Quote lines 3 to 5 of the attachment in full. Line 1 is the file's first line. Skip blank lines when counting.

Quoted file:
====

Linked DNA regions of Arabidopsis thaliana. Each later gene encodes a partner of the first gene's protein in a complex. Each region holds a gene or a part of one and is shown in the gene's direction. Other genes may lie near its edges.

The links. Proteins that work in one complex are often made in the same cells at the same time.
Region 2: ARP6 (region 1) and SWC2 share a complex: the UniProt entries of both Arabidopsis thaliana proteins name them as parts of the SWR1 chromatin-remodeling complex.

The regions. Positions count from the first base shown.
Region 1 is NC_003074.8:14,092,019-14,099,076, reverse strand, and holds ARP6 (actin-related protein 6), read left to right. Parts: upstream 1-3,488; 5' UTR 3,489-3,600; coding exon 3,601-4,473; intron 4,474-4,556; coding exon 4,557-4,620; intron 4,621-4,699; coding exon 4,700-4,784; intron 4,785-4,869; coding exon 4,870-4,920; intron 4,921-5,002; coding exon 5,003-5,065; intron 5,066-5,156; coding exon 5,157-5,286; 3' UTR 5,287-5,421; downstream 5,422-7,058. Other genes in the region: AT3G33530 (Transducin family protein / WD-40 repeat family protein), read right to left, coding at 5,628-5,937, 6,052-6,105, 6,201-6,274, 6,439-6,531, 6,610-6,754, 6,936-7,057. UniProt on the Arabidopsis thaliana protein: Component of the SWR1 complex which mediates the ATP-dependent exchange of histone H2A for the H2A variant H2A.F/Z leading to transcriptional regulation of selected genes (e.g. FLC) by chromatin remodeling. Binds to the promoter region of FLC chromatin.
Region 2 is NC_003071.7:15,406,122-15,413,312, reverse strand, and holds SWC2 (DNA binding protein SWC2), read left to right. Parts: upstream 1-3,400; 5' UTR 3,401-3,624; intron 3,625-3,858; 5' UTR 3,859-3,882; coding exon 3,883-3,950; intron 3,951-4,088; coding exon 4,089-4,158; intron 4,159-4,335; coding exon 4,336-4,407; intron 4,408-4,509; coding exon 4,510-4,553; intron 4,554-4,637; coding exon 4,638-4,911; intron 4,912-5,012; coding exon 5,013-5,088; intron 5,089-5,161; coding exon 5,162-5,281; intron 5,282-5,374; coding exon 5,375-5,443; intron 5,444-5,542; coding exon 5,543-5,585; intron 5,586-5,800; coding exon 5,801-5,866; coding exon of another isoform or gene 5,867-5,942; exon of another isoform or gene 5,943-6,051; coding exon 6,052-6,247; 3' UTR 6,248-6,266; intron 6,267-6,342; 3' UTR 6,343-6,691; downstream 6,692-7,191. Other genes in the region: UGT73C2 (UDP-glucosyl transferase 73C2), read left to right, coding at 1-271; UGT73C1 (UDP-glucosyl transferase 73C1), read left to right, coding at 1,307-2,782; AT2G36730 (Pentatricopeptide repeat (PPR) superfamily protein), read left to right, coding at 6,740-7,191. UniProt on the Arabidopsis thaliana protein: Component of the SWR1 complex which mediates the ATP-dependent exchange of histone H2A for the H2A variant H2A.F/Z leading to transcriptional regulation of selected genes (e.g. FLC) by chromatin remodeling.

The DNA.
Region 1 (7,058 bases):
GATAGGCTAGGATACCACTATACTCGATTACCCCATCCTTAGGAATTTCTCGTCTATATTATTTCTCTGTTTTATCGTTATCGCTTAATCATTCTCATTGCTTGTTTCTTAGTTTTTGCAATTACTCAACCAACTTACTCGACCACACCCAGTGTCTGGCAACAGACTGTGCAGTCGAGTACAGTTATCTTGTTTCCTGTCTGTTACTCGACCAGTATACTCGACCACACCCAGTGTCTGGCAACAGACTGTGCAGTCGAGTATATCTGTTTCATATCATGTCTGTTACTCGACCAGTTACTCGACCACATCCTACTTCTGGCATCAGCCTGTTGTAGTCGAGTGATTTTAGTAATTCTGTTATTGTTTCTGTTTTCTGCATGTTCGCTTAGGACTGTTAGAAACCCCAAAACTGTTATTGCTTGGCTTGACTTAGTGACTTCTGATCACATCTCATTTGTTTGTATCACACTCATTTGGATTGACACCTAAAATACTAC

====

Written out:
Region 2: ARP6 (region 1) and SWC2 share a complex: the UniProt entries of both Arabidopsis thaliana proteins name them as parts of the SWR1 chromatin-remodeling complex.

The regions. Positions count from the first base shown.
Region 1 is NC_003074.8:14,092,019-14,099,076, reverse strand, and holds ARP6 (actin-related protein 6), read left to right. Parts: upstream 1-3,488; 5' UTR 3,489-3,600; coding exon 3,601-4,473; intron 4,474-4,556; coding exon 4,557-4,620; intron 4,621-4,699; coding exon 4,700-4,784; intron 4,785-4,869; coding exon 4,870-4,920; intron 4,921-5,002; coding exon 5,003-5,065; intron 5,066-5,156; coding exon 5,157-5,286; 3' UTR 5,287-5,421; downstream 5,422-7,058. Other genes in the region: AT3G33530 (Transducin family protein / WD-40 repeat family protein), read right to left, coding at 5,628-5,937, 6,052-6,105, 6,201-6,274, 6,439-6,531, 6,610-6,754, 6,936-7,057. UniProt on the Arabidopsis thaliana protein: Component of the SWR1 complex which mediates the ATP-dependent exchange of histone H2A for the H2A variant H2A.F/Z leading to transcriptional regulation of selected genes (e.g. FLC) by chromatin remodeling. Binds to the promoter region of FLC chromatin.